An Organized Hypocrisy?
By Ravi Perera
Benjamin Disraeli is once said to have called a Conservative government in England “An organized hypocrisy”. If Disraeli’s judgment of 19th Century politics was harsh then, surely today’s political goings on would be damnable by his standards. However backward its ideology may sound to a 21st century mind, there is no denying the idealism that motivated most of the politicians of that era. Politics then was the preserve of the well to do, the educated and the loyal. A person then rarely took to politics to make it in life. According to the historians one of the underpinnings of the successful British Empire was the leadership given and the example set by its elite classes.
A sure sign of a superior mind is the ability to look at things objectively. Benjamin Disraeli was one of the pivotal characters in the evolution of the modern Conservative party of Great Britain. He was born to a Jewish family which originated in Portugal. (He however was baptized). In those times his election to the office of Prime Minister was as revolutionary as Barack Obama, a black man whose ancestors were slaves, being elected the President of the United States and thereby the most powerful man in the world. Only in a culture of a certain kind and in a confirmed meritocracy can such things happen. By the way, Disraeli was also a writer, with several acclaimed novels such as “Sybil” and “Vivian Grey” to his credit.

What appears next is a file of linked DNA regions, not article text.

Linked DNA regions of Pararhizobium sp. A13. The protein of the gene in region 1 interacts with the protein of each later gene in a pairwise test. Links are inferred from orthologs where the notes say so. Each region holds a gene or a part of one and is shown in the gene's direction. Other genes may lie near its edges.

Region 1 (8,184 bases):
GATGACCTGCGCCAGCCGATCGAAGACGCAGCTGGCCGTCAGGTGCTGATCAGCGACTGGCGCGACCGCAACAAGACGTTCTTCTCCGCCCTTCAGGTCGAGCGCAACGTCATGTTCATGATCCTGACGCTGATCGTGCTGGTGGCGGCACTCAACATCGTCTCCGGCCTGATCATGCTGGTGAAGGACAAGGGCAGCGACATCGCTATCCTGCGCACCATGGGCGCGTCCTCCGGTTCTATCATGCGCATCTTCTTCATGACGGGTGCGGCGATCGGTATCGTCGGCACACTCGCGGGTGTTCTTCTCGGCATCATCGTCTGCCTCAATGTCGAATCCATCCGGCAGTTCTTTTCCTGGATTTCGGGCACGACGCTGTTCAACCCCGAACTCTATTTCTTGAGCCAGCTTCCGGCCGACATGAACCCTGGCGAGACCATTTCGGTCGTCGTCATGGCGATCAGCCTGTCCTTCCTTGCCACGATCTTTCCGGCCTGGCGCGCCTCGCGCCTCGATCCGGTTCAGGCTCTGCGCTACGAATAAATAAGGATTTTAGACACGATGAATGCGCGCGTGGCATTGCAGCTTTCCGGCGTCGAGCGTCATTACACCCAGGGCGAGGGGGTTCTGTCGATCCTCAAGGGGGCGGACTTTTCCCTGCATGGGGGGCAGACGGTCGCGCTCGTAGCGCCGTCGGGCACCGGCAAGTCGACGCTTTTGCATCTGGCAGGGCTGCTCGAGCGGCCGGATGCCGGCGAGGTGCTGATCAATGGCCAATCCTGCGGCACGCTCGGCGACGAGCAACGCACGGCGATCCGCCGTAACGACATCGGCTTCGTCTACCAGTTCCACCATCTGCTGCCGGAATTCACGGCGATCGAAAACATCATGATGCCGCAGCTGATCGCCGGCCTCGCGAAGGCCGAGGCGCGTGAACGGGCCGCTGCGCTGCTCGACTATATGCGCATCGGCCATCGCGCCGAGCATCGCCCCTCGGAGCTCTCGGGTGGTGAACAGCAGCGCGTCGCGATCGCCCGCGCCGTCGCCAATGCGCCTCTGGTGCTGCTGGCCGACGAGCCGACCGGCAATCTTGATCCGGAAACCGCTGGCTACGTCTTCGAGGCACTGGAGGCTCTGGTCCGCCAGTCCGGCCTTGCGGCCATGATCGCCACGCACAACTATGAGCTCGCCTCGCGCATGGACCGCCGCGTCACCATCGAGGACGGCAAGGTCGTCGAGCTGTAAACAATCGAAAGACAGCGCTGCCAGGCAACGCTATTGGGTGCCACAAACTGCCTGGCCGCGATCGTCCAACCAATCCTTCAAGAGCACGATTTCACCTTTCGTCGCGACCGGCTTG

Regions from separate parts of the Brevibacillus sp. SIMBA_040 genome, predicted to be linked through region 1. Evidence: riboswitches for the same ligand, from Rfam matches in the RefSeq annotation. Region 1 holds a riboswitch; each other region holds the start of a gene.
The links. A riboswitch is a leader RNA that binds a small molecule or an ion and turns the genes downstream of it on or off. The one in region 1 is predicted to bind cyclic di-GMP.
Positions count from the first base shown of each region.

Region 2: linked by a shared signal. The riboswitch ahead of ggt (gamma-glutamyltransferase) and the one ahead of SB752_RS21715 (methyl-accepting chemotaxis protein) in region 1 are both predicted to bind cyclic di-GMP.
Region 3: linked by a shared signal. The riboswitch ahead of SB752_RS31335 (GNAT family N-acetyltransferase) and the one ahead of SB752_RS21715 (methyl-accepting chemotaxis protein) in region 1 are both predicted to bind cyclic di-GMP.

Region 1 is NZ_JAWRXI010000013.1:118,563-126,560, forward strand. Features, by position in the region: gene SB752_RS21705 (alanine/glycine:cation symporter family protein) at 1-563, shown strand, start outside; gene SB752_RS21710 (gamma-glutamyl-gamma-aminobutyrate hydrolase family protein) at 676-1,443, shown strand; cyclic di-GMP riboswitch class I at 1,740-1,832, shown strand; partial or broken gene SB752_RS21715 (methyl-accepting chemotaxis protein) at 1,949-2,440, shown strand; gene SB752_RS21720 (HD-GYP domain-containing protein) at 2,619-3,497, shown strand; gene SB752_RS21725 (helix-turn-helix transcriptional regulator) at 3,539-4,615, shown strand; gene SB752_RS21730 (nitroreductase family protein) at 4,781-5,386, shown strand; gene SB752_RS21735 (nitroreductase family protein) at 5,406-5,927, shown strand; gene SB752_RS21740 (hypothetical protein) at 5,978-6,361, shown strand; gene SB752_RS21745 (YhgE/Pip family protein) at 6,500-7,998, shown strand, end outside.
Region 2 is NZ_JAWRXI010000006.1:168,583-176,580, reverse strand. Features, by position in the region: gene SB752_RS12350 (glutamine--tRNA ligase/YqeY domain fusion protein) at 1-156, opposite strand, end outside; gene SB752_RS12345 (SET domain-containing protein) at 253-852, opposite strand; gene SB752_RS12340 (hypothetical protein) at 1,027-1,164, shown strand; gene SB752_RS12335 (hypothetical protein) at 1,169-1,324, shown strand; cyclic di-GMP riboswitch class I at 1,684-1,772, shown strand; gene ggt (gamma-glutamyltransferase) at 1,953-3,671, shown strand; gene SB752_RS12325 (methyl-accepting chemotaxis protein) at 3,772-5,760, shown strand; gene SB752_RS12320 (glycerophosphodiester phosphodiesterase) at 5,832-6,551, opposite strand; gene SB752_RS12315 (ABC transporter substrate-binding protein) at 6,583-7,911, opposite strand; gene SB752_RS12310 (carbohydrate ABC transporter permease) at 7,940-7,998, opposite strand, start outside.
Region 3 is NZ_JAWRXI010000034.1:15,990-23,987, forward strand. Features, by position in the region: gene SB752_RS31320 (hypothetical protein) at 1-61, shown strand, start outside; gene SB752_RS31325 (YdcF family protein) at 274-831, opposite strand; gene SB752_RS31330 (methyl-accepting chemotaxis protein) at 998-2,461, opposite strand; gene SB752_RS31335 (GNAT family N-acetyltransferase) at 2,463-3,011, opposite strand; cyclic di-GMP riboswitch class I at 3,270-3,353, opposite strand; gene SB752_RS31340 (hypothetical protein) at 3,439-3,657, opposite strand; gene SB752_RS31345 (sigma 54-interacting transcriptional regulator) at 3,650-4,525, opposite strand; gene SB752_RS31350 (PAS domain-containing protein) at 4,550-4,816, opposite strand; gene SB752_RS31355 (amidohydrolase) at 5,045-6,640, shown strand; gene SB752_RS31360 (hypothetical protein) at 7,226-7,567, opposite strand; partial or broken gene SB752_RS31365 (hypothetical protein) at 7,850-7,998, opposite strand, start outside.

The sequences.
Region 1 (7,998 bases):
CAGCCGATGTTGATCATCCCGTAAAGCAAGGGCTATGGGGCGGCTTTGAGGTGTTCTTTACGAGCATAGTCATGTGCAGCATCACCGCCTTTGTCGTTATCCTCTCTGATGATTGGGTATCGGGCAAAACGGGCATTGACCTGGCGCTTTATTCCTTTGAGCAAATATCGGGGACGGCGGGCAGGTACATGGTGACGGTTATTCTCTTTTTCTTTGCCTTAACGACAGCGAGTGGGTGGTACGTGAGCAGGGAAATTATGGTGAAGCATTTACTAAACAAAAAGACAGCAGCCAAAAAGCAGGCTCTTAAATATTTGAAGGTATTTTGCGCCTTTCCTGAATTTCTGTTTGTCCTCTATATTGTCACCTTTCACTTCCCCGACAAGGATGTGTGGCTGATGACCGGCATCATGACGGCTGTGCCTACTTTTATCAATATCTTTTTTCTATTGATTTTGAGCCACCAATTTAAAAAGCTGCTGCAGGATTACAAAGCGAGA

When Disraeli called the Conservative party a hypocrisy, though well organized, it was his own creation that Disraeli was describing. It is illustrative of the brilliance of his mind and the general critical temper of the British culture that they can handle criticism of an institution and yet see it in perspective. His clear eyed analysis did not make Disraeli less of a Conservative. There seems to be a certain largeness about their attitudes and thoughts. It is an undeniable fact, remarkable considering the relative smallness of Britain, that many of the world’s widely recognized laws, liberal ideas and rights and freedoms owe their origin to men and women born in that clime and culture.